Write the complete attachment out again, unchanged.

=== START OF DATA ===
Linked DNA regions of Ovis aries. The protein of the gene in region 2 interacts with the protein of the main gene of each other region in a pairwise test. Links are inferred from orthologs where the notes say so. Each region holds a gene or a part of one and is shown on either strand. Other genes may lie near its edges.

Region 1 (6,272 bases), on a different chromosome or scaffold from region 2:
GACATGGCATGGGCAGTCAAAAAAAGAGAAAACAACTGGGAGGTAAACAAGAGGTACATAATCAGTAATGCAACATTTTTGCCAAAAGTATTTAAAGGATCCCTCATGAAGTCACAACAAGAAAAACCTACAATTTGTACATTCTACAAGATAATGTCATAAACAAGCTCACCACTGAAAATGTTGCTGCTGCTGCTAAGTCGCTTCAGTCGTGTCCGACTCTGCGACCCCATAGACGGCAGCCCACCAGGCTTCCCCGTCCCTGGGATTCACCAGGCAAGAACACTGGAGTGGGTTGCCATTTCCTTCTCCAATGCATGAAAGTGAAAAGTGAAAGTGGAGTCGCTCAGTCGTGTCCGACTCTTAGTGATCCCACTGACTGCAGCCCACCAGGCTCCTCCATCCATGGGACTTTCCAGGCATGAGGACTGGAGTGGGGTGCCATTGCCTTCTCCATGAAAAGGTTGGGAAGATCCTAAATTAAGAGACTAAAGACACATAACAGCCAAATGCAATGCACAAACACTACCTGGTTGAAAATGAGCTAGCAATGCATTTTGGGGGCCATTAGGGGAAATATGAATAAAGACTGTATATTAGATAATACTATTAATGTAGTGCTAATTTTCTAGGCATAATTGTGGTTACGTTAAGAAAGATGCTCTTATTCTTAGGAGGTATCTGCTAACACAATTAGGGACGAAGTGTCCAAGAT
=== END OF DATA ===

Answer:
Linked DNA regions of Ovis aries. The protein of the gene in region 2 interacts with the protein of the main gene of each other region in a pairwise test. Links are inferred from orthologs where the notes say so. Each region holds a gene or a part of one and is shown on either strand. Other genes may lie near its edges.

Region 1 (6,272 bases), on a different chromosome or scaffold from region 2:
GACATGGCATGGGCAGTCAAAAAAAGAGAAAACAACTGGGAGGTAAACAAGAGGTACATAATCAGTAATGCAACATTTTTGCCAAAAGTATTTAAAGGATCCCTCATGAAGTCACAACAAGAAAAACCTACAATTTGTACATTCTACAAGATAATGTCATAAACAAGCTCACCACTGAAAATGTTGCTGCTGCTGCTAAGTCGCTTCAGTCGTGTCCGACTCTGCGACCCCATAGACGGCAGCCCACCAGGCTTCCCCGTCCCTGGGATTCACCAGGCAAGAACACTGGAGTGGGTTGCCATTTCCTTCTCCAATGCATGAAAGTGAAAAGTGAAAGTGGAGTCGCTCAGTCGTGTCCGACTCTTAGTGATCCCACTGACTGCAGCCCACCAGGCTCCTCCATCCATGGGACTTTCCAGGCATGAGGACTGGAGTGGGGTGCCATTGCCTTCTCCATGAAAAGGTTGGGAAGATCCTAAATTAAGAGACTAAAGACACATAACAGCCAAATGCAATGCACAAACACTACCTGGTTGAAAATGAGCTAGCAATGCATTTTGGGGGCCATTAGGGGAAATATGAATAAAGACTGTATATTAGATAATACTATTAATGTAGTGCTAATTTTCTAGGCATAATTGTGGTTACGTTAAGAAAGATGCTCTTATTCTTAGGAGGTATCTGCTAACACAATTAGGGACGAAGTGTCCAAGAT